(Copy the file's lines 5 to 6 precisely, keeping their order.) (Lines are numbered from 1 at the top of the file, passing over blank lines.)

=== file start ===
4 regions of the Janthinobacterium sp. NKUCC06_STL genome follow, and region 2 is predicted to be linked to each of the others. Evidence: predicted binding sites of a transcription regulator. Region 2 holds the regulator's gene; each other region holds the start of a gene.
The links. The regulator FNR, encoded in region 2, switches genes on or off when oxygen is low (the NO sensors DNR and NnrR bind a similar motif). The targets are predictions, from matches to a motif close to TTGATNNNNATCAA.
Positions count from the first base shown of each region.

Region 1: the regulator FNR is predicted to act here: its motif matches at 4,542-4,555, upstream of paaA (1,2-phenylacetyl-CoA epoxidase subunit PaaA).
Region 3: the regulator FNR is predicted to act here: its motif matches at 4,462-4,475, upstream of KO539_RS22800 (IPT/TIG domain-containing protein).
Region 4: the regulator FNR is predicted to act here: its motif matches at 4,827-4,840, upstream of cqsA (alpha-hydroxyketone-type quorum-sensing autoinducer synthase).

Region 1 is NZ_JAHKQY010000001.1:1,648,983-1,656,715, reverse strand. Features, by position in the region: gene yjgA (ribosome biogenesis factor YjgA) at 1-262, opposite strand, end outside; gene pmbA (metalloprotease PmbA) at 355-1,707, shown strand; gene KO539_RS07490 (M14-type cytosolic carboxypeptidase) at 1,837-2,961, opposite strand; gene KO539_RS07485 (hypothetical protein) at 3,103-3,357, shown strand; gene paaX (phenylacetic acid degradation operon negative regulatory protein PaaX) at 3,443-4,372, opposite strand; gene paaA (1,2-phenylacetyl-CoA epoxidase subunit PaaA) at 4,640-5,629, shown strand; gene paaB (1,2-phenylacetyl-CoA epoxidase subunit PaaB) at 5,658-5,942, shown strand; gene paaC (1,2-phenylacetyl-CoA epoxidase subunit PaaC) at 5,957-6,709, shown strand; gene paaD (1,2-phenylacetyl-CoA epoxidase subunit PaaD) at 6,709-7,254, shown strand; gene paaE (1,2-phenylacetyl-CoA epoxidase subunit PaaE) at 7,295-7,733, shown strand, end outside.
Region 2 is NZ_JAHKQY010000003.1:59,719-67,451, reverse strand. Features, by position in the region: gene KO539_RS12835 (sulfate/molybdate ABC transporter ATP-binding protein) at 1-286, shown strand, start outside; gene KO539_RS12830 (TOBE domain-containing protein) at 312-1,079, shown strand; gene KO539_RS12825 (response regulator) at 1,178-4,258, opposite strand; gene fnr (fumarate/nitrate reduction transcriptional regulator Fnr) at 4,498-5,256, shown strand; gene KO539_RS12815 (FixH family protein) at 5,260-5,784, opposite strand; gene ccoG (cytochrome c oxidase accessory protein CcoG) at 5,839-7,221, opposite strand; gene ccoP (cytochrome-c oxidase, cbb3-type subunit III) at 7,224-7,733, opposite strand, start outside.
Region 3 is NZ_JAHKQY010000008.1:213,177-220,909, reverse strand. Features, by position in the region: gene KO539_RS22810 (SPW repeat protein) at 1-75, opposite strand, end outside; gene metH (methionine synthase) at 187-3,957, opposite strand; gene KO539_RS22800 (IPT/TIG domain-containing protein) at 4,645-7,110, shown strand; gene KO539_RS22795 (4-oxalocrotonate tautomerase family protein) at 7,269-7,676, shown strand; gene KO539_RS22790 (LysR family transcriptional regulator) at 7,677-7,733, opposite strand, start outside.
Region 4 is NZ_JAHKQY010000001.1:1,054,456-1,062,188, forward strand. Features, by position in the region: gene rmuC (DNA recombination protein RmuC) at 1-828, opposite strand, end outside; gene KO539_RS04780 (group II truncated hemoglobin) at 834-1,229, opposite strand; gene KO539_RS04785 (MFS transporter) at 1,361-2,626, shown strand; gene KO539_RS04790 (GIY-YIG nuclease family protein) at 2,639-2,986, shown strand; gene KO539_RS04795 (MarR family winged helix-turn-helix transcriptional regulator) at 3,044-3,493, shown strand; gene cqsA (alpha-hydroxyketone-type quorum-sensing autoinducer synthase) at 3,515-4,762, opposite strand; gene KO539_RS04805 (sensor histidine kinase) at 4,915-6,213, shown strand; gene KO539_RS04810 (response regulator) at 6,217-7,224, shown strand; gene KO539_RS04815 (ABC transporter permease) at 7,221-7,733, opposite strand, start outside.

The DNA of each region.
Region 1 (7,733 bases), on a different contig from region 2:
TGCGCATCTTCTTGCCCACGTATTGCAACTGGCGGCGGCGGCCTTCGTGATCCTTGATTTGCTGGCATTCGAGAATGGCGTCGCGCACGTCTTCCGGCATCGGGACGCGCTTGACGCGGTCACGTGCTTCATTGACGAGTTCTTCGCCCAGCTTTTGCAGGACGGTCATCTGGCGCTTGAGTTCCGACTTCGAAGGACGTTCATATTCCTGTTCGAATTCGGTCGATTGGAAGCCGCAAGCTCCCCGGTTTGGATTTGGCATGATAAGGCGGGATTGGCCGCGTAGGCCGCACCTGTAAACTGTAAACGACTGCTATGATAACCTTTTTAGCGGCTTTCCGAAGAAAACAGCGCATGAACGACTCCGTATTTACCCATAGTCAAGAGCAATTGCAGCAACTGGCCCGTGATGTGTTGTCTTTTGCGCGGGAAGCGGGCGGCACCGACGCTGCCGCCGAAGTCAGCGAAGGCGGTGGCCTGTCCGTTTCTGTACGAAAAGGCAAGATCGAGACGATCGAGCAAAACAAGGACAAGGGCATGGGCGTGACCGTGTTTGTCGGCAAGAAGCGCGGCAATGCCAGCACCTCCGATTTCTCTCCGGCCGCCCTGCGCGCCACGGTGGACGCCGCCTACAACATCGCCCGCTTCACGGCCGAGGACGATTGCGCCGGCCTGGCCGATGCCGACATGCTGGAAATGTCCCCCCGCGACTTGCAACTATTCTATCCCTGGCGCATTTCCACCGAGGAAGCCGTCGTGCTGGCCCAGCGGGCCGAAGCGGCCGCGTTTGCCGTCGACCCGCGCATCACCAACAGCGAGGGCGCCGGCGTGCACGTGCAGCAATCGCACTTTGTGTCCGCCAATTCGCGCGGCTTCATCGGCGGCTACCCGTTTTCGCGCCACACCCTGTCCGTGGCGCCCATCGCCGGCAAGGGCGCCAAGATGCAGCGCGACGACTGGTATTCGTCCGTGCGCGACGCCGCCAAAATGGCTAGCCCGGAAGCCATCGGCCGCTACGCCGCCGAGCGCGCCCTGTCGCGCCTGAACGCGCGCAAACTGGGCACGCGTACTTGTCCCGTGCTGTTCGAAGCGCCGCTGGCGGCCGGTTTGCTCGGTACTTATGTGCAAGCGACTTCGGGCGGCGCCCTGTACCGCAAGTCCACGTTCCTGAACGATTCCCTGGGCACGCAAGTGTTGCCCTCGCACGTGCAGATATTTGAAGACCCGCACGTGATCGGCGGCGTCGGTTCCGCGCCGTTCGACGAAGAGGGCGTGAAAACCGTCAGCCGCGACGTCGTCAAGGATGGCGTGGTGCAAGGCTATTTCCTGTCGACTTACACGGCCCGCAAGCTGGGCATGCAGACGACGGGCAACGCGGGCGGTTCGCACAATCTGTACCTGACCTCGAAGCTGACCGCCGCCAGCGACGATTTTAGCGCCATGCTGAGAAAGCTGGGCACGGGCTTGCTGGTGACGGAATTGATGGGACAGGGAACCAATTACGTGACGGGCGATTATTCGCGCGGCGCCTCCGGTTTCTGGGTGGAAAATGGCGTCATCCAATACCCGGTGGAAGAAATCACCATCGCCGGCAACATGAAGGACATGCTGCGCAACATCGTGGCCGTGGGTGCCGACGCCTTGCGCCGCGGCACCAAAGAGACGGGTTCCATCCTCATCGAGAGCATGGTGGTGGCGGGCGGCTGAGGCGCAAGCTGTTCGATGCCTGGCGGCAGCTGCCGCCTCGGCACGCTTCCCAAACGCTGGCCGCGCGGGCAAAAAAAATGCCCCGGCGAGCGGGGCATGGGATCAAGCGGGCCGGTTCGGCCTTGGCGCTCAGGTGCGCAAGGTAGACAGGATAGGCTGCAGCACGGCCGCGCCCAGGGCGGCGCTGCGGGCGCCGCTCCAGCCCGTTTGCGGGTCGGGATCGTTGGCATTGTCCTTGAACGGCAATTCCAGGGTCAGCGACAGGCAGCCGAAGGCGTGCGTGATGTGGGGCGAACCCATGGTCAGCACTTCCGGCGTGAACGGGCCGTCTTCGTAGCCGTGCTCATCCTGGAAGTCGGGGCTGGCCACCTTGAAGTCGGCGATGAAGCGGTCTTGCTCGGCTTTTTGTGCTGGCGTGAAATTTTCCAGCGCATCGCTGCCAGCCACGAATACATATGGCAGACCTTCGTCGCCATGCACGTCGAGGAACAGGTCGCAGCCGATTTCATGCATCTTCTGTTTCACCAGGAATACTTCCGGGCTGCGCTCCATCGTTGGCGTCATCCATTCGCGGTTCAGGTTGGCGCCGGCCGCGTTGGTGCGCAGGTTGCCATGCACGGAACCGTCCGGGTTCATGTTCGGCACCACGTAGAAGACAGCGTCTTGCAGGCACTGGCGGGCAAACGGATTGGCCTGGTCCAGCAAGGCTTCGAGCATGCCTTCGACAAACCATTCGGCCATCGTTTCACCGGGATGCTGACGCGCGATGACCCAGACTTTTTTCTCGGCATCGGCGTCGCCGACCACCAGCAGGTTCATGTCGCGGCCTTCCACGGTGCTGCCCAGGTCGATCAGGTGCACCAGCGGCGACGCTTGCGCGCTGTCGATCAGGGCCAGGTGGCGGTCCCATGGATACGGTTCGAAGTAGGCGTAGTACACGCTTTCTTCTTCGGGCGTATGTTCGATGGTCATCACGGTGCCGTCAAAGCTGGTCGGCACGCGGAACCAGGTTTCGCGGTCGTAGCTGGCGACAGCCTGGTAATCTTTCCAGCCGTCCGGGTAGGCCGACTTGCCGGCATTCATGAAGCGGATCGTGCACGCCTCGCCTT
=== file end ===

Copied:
Region 3: the regulator FNR is predicted to act here: its motif matches at 4,462-4,475, upstream of KO539_RS22800 (IPT/TIG domain-containing protein).
Region 4: the regulator FNR is predicted to act here: its motif matches at 4,827-4,840, upstream of cqsA (alpha-hydroxyketone-type quorum-sensing autoinducer synthase).